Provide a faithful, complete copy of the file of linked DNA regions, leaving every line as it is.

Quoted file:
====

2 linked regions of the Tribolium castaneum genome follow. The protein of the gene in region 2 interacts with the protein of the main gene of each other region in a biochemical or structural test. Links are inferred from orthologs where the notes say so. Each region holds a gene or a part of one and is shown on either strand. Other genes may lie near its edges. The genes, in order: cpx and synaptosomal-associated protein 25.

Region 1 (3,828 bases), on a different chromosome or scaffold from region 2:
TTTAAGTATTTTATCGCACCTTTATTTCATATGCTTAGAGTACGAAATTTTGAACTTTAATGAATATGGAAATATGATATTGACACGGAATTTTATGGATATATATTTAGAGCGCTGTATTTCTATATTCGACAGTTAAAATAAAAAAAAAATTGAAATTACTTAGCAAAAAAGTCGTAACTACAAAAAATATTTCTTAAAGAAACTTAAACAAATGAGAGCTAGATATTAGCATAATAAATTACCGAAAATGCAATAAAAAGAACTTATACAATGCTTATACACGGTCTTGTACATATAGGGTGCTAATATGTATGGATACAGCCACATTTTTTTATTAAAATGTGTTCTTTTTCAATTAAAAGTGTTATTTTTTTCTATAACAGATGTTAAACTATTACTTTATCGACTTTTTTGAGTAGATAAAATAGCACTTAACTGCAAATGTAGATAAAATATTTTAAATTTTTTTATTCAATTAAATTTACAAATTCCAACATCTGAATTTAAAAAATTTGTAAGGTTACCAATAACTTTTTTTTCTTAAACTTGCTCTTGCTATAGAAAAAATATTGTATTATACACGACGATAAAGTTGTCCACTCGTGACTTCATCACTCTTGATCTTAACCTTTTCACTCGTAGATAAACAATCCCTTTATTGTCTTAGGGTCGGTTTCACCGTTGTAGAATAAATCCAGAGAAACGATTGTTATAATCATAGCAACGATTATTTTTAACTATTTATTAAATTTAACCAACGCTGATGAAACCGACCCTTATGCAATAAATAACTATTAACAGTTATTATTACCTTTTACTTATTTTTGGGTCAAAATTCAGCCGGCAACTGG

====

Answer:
2 linked regions of the Tribolium castaneum genome follow. The protein of the gene in region 2 interacts with the protein of the main gene of each other region in a biochemical or structural test. Links are inferred from orthologs where the notes say so. Each region holds a gene or a part of one and is shown on either strand. Other genes may lie near its edges. The genes, in order: cpx and synaptosomal-associated protein 25.

Region 1 (3,828 bases), on a different chromosome or scaffold from region 2:
TTTAAGTATTTTATCGCACCTTTATTTCATATGCTTAGAGTACGAAATTTTGAACTTTAATGAATATGGAAATATGATATTGACACGGAATTTTATGGATATATATTTAGAGCGCTGTATTTCTATATTCGACAGTTAAAATAAAAAAAAAATTGAAATTACTTAGCAAAAAAGTCGTAACTACAAAAAATATTTCTTAAAGAAACTTAAACAAATGAGAGCTAGATATTAGCATAATAAATTACCGAAAATGCAATAAAAAGAACTTATACAATGCTTATACACGGTCTTGTACATATAGGGTGCTAATATGTATGGATACAGCCACATTTTTTTATTAAAATGTGTTCTTTTTCAATTAAAAGTGTTATTTTTTTCTATAACAGATGTTAAACTATTACTTTATCGACTTTTTTGAGTAGATAAAATAGCACTTAACTGCAAATGTAGATAAAATATTTTAAATTTTTTTATTCAATTAAATTTACAAATTCCAACATCTGAATTTAAAAAATTTGTAAGGTTACCAATAACTTTTTTTTCTTAAACTTGCTCTTGCTATAGAAAAAATATTGTATTATACACGACGATAAAGTTGTCCACTCGTGACTTCATCACTCTTGATCTTAACCTTTTCACTCGTAGATAAACAATCCCTTTATTGTCTTAGGGTCGGTTTCACCGTTGTAGAATAAATCCAGAGAAACGATTGTTATAATCATAGCAACGATTATTTTTAACTATTTATTAAATTTAACCAACGCTGATGAAACCGACCCTTATGCAATAAATAACTATTAACAGTTATTATTACCTTTTACTTATTTTTGGGTCAAAATTCAGCCGGCAACTGG